It is anecdotally understood that games currently provide a limited set of representative and performative possibilities to players: who is the avatar you control? Are they white? Black? Hispanic? Male? Female? Queer? Straight? Old? Young? The characters we play, as encoded within the formal system of the game, often do not look like us or have backgrounds we can relate to. In this project, we seek to move beyond anecdotal accounts of limited representational possibilities in games to develop a census of playable characters in games that allows us to quantify the formal demographic possibilities afforded by the art form. This kind of census work actually requires three different, interrelated, studies, as there are three primary ways that the characters we control in games are designed:
- Single Default Characters – The player is given no choice of who their character or avatar will be.
- Multiple Default Characters – The player selects between a set of pre-defined characters. These characters may differ only cosmetically, or they may have different game functions, or narrative roles, within the game world.
- Parametric Characters – The player configures many aspects of the character’s appearance. Parametric characters may also be configurable in ludic and narrative ways that complicate representation: character classes often come with representational baggage independent of other character configuration choices.
A census of this type has not yet been made of playable character possibilities, especially at our scale, at currently 200 games. “The Virtual Census” analyzed playable and non-playable characters during the first 30 minutes of 133 games released during 2005 to determine “gender, race, and age in comparison to the US population” (Williams et. al. 2009). The LGBTQ Video Game Archive (Shaw et. al. 2016) is also concerned with any queer characters within games. Our study is specifically concerned with who players can inhabit in-game, rather than who they may interact with. While representation is only one factor for considering how games can affect players, the results of this study should provide a landscape of possible representations, within which discussions of identification, affect, individual experience, and the systematic marginalization of certain representations or identities can occur.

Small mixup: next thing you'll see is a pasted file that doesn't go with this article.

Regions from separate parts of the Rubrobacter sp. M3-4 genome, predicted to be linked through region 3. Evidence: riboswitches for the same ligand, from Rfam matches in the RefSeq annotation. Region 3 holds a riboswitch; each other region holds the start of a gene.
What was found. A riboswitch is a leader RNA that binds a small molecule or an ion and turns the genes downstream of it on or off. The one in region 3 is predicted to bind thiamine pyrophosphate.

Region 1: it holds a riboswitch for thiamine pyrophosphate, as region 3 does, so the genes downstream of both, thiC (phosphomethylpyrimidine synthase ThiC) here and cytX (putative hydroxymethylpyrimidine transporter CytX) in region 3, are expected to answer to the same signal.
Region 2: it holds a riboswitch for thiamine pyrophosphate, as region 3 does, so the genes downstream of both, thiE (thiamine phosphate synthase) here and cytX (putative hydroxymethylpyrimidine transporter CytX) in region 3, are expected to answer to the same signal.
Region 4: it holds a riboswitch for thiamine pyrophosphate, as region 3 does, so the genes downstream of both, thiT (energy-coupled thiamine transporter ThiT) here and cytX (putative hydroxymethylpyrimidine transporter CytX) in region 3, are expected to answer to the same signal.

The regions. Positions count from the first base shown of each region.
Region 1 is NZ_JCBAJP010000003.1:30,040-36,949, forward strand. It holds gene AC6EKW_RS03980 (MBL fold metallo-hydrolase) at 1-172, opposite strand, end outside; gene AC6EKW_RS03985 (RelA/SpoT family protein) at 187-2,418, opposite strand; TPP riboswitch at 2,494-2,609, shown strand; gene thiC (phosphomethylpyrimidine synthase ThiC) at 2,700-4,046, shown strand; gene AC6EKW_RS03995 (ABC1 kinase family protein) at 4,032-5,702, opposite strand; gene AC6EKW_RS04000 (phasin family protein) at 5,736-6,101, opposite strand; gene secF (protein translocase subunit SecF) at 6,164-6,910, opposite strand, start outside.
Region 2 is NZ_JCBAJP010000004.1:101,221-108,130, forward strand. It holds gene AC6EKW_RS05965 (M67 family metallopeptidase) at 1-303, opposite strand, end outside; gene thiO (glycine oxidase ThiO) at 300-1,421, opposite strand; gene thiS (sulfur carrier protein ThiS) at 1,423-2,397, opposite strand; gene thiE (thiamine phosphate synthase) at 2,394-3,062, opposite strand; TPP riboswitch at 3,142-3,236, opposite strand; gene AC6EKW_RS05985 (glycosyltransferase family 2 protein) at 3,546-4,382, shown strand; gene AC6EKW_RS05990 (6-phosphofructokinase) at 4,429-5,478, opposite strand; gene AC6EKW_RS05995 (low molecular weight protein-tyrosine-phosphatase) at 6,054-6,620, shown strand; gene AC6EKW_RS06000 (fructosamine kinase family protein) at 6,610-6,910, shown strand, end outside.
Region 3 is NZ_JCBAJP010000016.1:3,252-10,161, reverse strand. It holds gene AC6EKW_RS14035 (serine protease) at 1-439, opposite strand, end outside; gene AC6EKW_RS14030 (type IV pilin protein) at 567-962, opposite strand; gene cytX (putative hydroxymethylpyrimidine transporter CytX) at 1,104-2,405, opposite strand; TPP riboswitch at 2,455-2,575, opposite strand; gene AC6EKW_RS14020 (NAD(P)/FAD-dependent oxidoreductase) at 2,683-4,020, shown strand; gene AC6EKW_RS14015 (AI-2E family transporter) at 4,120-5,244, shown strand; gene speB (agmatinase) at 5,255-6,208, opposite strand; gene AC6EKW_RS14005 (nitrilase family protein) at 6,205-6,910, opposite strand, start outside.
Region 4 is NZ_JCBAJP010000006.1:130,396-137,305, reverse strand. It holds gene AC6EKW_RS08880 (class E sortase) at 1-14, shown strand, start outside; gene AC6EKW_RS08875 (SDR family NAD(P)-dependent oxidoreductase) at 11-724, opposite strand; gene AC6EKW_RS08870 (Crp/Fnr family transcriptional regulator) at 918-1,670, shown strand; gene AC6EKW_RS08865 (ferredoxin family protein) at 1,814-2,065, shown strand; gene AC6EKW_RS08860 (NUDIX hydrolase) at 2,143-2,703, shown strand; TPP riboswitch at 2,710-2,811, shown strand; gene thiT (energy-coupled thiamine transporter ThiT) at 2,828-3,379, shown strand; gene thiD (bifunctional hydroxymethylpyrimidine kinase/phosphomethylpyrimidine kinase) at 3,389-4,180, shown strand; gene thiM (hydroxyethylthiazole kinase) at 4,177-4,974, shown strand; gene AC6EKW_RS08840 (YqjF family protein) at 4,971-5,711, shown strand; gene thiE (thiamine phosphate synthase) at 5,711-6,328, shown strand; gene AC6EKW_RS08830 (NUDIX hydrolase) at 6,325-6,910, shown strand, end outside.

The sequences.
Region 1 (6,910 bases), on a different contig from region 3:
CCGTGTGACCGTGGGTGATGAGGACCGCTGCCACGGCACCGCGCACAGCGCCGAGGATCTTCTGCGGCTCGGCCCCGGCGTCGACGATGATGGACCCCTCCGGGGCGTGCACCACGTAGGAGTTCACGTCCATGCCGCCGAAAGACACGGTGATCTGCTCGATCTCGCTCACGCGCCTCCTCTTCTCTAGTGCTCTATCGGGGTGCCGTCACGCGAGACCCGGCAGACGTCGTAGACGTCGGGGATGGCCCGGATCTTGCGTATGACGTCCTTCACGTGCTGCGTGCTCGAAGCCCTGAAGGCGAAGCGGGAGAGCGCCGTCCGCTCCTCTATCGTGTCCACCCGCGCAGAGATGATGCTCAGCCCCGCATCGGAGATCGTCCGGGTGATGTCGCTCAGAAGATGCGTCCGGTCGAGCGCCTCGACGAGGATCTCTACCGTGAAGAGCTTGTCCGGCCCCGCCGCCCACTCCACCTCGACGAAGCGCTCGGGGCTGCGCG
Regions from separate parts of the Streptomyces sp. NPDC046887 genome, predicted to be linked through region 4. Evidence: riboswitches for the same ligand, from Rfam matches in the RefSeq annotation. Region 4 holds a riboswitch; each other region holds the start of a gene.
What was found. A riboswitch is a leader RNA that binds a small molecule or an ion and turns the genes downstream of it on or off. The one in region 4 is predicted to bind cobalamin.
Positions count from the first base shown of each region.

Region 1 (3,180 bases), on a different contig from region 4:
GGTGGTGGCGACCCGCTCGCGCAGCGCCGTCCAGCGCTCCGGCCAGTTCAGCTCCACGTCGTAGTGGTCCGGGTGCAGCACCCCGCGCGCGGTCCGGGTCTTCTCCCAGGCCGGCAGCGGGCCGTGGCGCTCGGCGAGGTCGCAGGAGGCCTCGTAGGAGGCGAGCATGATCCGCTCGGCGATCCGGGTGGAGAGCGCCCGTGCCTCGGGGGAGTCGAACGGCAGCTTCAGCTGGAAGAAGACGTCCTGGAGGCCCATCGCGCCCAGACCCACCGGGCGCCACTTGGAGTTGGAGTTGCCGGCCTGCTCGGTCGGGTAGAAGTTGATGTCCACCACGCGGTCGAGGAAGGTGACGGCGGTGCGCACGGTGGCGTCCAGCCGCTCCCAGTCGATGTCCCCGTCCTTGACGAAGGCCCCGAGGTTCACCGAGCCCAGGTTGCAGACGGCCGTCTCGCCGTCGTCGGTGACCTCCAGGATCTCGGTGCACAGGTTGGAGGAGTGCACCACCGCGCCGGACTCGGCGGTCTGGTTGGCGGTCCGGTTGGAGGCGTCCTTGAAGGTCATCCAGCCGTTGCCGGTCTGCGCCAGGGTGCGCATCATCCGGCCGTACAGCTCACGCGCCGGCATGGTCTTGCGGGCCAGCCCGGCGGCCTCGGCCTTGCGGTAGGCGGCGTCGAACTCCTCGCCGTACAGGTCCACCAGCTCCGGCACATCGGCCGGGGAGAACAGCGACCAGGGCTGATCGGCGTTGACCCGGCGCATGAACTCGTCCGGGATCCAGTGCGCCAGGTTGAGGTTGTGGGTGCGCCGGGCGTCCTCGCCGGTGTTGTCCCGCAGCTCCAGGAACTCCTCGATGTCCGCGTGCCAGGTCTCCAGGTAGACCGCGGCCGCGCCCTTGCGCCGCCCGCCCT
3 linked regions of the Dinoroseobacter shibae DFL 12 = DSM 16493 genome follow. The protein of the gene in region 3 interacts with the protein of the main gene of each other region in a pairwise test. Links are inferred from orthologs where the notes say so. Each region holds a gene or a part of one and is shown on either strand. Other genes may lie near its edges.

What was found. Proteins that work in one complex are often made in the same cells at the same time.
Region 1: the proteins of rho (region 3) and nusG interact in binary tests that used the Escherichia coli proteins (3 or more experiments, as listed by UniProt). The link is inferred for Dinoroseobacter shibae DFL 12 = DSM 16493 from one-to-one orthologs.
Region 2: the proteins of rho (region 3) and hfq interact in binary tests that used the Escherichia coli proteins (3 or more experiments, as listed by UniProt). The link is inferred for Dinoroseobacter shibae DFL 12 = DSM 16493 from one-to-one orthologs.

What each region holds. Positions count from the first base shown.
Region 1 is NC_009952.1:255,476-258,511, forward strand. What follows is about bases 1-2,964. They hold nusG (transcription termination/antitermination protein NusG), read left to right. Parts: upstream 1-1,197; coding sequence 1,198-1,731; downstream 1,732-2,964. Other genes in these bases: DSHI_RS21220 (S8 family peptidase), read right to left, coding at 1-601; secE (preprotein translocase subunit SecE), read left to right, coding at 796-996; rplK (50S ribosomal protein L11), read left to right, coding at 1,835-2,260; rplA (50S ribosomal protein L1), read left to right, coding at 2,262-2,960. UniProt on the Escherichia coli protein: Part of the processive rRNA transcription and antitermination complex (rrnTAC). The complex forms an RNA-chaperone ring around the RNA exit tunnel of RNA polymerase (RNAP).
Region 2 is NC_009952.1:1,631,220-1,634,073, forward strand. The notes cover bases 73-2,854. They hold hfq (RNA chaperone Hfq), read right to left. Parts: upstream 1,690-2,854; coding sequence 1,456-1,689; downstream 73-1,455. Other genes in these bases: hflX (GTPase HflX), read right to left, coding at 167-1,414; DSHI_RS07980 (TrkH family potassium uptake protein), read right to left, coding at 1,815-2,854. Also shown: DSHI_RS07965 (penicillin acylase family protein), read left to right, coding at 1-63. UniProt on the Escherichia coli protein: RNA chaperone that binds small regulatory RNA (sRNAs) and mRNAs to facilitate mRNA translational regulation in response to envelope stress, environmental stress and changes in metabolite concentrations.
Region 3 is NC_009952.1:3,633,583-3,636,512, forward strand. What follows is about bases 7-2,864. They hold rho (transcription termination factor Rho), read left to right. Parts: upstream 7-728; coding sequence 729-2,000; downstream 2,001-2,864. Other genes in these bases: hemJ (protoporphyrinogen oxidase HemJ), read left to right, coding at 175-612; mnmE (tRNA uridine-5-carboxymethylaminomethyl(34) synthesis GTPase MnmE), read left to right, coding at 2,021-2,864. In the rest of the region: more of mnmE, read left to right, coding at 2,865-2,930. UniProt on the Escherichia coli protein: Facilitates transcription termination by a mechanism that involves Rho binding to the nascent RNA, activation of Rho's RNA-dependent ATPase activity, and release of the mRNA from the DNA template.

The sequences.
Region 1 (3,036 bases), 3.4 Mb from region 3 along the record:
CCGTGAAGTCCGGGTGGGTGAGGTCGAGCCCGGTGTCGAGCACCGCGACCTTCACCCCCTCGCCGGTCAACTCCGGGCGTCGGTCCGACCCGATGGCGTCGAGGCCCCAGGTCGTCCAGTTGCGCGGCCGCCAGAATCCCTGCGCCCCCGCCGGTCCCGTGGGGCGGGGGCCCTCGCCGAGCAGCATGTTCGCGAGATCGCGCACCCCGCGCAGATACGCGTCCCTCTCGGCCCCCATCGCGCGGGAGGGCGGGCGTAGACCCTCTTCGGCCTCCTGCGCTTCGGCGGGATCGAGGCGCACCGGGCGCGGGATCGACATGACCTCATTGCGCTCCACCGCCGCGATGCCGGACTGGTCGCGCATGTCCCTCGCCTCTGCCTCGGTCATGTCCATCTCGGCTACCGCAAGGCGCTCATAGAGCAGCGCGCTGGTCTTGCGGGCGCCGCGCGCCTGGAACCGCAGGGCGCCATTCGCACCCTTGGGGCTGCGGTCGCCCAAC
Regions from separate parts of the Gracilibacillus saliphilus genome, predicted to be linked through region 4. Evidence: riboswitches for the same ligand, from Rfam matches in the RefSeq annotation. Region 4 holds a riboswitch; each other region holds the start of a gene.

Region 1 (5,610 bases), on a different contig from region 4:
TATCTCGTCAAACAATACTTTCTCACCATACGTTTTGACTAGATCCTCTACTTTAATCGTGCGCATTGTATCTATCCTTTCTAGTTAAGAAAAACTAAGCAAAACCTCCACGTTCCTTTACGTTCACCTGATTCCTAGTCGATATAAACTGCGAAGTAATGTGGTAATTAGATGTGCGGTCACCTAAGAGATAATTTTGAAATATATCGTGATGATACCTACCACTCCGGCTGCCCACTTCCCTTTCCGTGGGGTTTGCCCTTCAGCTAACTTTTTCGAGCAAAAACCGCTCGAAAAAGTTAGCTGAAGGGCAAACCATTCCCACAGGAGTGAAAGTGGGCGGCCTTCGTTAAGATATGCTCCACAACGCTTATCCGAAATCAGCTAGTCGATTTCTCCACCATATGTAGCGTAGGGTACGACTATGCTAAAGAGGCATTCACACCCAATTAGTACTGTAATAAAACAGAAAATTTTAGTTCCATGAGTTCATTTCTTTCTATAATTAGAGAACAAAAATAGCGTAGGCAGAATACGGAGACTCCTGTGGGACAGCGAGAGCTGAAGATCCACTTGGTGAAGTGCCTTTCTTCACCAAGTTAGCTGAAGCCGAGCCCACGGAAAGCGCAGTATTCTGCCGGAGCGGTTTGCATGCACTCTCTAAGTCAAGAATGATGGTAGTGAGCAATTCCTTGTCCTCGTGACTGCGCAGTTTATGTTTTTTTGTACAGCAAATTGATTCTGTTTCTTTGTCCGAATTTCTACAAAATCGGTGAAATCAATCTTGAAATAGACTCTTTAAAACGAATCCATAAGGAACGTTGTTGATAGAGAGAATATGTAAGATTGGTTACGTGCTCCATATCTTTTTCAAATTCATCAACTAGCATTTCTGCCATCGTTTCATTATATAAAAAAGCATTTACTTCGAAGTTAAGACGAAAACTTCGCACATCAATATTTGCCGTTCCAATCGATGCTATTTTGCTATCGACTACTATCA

Dan Gardner is an Informatics PhD student at UCI. He is a member of several labs at UCI including EVOKE, TECHDEC and the Transformative Play Lab. His research interests are in how we interact with digital media, rather than through it, and how media design itself can exert authority over users. He is interested in how scholars leverage the affordances of digital technologies in order to develop new methods of knowledge collection, creation, and narration, particularly through collaborative means. Dan brings experience from his professional history of digital animation, video game retail, and Information Technology (IT) security analysis to bear in his work.
Dr. Joshua Tanenbaum is an Assistant Professor in the Department of Informatics at UC Irvine. He is a member of the UCI Institute for Virtual Environments and Computer Games, the Laboratory for Ubiquitous Computing and Interaction, the EVOKE Lab, and a founding member of the Transformative Play Lab. His research includes studies of agency and identity transformation in games and digital narratives, maker and DIY subcultures, design fictions and future oriented human computer interaction, and tangible, wearable, and ubiquitous computing. In his (theoretical) spare time he creates steampunk artwork and costumes, makes games and occasionally writes music.